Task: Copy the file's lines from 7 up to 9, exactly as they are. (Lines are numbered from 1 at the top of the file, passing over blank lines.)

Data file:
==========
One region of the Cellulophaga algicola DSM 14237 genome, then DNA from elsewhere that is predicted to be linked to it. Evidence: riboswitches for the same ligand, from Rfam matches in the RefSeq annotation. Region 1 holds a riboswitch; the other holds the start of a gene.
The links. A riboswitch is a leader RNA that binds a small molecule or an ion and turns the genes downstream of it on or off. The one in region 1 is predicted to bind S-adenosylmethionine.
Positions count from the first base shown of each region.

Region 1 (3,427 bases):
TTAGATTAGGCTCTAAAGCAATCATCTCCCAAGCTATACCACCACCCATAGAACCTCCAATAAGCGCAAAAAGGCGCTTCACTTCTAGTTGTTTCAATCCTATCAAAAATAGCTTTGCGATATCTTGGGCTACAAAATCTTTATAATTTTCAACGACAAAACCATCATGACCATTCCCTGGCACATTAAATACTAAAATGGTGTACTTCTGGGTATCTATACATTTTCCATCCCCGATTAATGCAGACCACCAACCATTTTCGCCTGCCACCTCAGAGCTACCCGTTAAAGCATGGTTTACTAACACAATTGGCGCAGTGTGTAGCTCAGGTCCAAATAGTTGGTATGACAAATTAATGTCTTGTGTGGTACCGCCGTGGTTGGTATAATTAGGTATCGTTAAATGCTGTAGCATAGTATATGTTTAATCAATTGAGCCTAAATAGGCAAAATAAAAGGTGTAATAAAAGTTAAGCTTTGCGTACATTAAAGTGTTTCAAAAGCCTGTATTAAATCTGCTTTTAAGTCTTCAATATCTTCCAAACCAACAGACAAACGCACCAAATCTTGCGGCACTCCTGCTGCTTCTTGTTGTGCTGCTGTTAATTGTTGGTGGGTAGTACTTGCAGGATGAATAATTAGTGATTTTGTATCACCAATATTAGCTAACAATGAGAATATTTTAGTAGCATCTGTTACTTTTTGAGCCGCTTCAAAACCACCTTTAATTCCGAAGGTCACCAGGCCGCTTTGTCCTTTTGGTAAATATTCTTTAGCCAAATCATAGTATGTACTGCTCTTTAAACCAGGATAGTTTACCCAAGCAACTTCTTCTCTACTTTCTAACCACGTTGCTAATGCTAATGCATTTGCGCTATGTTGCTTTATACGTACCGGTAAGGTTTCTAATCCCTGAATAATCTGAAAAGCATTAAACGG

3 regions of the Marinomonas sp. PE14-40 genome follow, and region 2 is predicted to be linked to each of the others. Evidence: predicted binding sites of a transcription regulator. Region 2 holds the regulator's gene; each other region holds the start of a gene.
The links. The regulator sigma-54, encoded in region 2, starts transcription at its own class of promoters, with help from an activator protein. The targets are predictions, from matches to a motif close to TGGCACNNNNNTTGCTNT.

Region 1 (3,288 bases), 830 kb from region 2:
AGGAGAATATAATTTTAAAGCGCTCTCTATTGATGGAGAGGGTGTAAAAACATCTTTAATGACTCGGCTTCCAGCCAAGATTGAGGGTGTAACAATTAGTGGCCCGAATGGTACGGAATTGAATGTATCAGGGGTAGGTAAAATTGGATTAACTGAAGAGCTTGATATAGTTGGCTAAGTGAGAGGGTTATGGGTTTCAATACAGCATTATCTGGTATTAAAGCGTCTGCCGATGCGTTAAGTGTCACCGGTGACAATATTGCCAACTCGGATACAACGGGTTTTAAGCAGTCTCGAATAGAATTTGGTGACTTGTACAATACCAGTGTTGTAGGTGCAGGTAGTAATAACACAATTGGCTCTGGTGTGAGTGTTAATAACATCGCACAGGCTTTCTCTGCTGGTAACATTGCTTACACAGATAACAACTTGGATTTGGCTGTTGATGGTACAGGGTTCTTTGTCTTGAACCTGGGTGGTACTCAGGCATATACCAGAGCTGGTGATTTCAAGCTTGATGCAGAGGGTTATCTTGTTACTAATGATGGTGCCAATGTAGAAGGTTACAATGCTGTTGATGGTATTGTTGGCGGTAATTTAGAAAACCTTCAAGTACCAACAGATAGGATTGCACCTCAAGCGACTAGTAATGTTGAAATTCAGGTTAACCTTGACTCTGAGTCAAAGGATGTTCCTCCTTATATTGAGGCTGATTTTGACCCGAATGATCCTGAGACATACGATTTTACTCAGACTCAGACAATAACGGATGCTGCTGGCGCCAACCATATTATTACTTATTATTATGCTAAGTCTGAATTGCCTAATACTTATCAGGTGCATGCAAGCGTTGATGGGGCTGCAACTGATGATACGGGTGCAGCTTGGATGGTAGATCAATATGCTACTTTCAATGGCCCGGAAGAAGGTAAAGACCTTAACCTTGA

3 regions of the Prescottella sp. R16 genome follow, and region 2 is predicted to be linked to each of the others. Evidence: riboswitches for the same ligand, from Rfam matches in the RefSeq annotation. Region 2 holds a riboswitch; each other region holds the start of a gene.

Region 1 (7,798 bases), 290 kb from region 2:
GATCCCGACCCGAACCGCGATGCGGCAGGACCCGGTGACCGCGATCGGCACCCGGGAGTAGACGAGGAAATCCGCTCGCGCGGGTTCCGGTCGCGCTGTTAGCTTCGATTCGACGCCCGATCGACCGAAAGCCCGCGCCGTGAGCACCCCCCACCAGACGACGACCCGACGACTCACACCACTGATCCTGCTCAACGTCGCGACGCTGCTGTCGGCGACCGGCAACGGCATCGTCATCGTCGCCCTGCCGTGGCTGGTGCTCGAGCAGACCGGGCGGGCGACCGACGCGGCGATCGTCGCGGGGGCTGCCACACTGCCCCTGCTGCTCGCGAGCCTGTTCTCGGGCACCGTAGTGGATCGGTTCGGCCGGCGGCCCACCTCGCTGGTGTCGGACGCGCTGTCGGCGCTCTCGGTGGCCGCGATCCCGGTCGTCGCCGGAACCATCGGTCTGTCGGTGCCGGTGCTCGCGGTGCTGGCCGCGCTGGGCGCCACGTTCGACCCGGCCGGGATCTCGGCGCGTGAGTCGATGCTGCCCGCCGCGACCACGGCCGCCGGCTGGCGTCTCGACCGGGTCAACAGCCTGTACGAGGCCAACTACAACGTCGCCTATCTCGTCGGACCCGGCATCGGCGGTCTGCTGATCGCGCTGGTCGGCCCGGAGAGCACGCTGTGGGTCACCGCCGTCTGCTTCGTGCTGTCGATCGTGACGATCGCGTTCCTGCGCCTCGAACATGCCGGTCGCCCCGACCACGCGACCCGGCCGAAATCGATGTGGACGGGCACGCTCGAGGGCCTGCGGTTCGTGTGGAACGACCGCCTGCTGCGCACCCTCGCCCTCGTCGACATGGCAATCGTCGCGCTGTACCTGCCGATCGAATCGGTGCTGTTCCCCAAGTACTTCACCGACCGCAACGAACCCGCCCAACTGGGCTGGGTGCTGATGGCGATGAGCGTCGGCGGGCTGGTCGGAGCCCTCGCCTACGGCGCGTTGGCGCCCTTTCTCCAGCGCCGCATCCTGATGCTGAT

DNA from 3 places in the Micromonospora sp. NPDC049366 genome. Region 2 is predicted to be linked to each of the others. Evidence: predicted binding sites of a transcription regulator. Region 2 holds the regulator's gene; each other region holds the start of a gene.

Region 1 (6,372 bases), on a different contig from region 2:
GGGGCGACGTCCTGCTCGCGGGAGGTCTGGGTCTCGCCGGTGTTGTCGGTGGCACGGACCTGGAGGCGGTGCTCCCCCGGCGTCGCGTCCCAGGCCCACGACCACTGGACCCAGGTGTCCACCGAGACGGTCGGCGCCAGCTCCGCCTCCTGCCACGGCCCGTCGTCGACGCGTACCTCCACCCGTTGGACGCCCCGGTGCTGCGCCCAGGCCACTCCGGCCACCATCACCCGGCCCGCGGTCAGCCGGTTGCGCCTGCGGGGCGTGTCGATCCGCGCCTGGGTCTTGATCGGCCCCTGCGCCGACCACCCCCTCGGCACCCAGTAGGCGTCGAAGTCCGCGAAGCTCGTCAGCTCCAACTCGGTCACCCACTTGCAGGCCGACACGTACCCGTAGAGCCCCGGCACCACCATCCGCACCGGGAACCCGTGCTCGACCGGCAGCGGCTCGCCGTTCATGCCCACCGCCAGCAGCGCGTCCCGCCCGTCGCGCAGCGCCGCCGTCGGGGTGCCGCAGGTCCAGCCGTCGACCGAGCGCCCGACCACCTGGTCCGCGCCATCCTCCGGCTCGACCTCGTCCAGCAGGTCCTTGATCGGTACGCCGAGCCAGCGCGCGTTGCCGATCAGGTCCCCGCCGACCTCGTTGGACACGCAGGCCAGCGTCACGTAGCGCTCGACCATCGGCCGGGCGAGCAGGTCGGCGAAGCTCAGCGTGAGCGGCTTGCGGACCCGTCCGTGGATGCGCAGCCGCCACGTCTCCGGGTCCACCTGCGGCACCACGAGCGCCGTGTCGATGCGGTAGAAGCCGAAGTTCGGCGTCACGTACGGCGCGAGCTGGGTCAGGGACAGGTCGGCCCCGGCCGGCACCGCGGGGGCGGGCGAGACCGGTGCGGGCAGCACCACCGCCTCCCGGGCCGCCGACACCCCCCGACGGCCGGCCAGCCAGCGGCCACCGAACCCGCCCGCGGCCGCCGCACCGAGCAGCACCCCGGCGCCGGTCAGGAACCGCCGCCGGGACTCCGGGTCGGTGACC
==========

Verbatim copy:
The links. The regulator sigma-54, encoded in region 2, starts transcription at its own class of promoters, with help from an activator protein. The targets are predictions, from matches to a motif close to TGGCACNNNNNTTGCTNT.

Region 1 (3,288 bases), 830 kb from region 2:
AGGAGAATATAATTTTAAAGCGCTCTCTATTGATGGAGAGGGTGTAAAAACATCTTTAATGACTCGGCTTCCAGCCAAGATTGAGGGTGTAACAATTAGTGGCCCGAATGGTACGGAATTGAATGTATCAGGGGTAGGTAAAATTGGATTAACTGAAGAGCTTGATATAGTTGGCTAAGTGAGAGGGTTATGGGTTTCAATACAGCATTATCTGGTATTAAAGCGTCTGCCGATGCGTTAAGTGTCACCGGTGACAATATTGCCAACTCGGATACAACGGGTTTTAAGCAGTCTCGAATAGAATTTGGTGACTTGTACAATACCAGTGTTGTAGGTGCAGGTAGTAATAACACAATTGGCTCTGGTGTGAGTGTTAATAACATCGCACAGGCTTTCTCTGCTGGTAACATTGCTTACACAGATAACAACTTGGATTTGGCTGTTGATGGTACAGGGTTCTTTGTCTTGAACCTGGGTGGTACTCAGGCATATACCAGAGCTGGTGATTTCAAGCTTGATGCAGAGGGTTATCTTGTTACTAATGATGGTGCCAATGTAGAAGGTTACAATGCTGTTGATGGTATTGTTGGCGGTAATTTAGAAAACCTTCAAGTACCAACAGATAGGATTGCACCTCAAGCGACTAGTAATGTTGAAATTCAGGTTAACCTTGACTCTGAGTCAAAGGATGTTCCTCCTTATATTGAGGCTGATTTTGACCCGAATGATCCTGAGACATACGATTTTACTCAGACTCAGACAATAACGGATGCTGCTGGCGCCAACCATATTATTACTTATTATTATGCTAAGTCTGAATTGCCTAATACTTATCAGGTGCATGCAAGCGTTGATGGGGCTGCAACTGATGATACGGGTGCAGCTTGGATGGTAGATCAATATGCTACTTTCAATGGCCCGGAAGAAGGTAAAGACCTTAACCTTGA